DURHAM will not try to replace last season’s leading wicket-taker Ottis Gibson as the West Indian concentrates on his coaching career with England.
The veteran fast bowler was the obvious choice as Durham’s Player of the Year last season. He also picked up the Professional Cricketer’s Award after he took 80 Championship wickets in a season and was the Dynamos’ leading wicket-taker in one-day cricket in 2007.
Durham coach Geoff Cook had hoped to persuade the 38-year-old to play for one more season, but his appointment as England’s full time bowling coach after the South African Allan Donald turned down the job has left a massive hole in Durham’s squad.
It is a void, however, that chief executive David Harker will not be trying to fill after Cook suggested a new signing would hinder the development of young fast bowlers Liam Plunkett, Will Gidman and Ben Harmison.
Harker said: “Ottis Gibson will obviously be missed. He was magnificent last year and probably one of our most successful ever signings. He had an impact in virtually every game he played and was a popular figure in the dressing room. We’d hoped he would play one more season, but it doesn’t look as though that will be the case now he’s involved with England as bowling coach. I’ve already spoken to Geoff Cook about it and we don’t think we are going to sign a replacement. Unless there is a genuine star available, someone who is going to have the same sort of impact, we don’t see the point.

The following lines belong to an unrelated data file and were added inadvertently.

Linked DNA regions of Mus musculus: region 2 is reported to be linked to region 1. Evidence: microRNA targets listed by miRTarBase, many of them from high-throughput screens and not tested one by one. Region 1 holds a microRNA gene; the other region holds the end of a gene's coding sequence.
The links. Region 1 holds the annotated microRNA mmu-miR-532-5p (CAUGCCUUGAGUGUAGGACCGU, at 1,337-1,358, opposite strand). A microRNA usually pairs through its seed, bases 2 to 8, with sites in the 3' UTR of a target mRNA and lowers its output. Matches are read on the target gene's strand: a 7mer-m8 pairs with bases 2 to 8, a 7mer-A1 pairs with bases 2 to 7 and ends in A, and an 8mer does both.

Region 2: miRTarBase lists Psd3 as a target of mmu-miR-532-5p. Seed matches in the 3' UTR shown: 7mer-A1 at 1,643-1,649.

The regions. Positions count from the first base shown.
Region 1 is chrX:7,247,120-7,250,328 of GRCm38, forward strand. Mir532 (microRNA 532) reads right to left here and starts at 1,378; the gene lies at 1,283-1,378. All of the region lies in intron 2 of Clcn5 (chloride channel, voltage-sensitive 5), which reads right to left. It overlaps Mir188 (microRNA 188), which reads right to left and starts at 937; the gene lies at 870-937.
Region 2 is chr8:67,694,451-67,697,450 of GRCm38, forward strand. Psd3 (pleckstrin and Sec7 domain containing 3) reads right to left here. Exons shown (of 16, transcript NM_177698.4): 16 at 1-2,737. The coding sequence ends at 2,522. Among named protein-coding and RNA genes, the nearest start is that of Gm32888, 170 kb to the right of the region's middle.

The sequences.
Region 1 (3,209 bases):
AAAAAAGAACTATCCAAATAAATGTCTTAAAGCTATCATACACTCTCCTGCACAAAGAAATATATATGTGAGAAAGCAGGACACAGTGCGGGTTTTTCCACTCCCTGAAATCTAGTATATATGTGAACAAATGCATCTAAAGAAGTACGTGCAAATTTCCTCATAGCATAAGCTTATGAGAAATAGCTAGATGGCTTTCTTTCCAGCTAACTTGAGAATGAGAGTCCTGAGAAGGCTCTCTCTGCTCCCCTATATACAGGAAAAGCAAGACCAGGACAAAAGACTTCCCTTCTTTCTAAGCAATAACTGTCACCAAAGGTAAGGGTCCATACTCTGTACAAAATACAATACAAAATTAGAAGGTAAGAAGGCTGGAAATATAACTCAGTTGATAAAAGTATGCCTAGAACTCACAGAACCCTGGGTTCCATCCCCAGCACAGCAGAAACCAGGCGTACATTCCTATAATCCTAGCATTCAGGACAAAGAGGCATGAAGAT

“If we sign someone who isn’t as good as Ottis, we are going to hold back the development of Ben Harmison, Liam Plunkett and Will Gidman. They will be the ones who benefit if we don’t look to replace him and that is something we have to consider for the long term future of the club.” Durham have just completed their most successful season as a first class county, winning the Friends Provident Trophy Final at Lord’s as well as the Pro 40 League Second Division title and they were also runners-up in the County Championship behind Sussex.
But, rather than reflect on their success, Harker and Cook have already turned their attention towards trying to maintain the standards they have set next year.
Harker explained: “We want last season to be the start of something, not the climax, but the biggest challenge we face as a club on the pitch is trying to sustain the success.
“Already we have a few concerns about next season. We’re not entirely sure what the situation with Phil Mustard will be. We’re delighted his excellent form last season has been recognised by England, but, as always, it’s a double-edged sword.
“We want to be able to plan with Mustard in the side, but that might not be the case if he forces his way into the England team as wicket-keeper. It will depend on what happens in the winter, but it’s a potential problem.”
Harker continued: “Phil was also a big part of our success, particularly in one day competitions, so he would also be sorely missed if he is taken by England next summer. However, at the same time, his call-up against Sri Lanka was another big achievement for the club because he is another player to have come through our Academy and into the England team.
“Phil has probably attracted attention because of his batting, but I think he is under-estimated as a wicketkeeper as well.”
Tickets for Durham’s two international games next summer have gone on sale this week. The Riverside will host the NatWest one-day international against New Zealand on June 15 and the NatWest Twenty20 international against South Africa on August 20. Tickets are available for juniors (Under-16s) priced from just £10. Adult tickets are available from £35.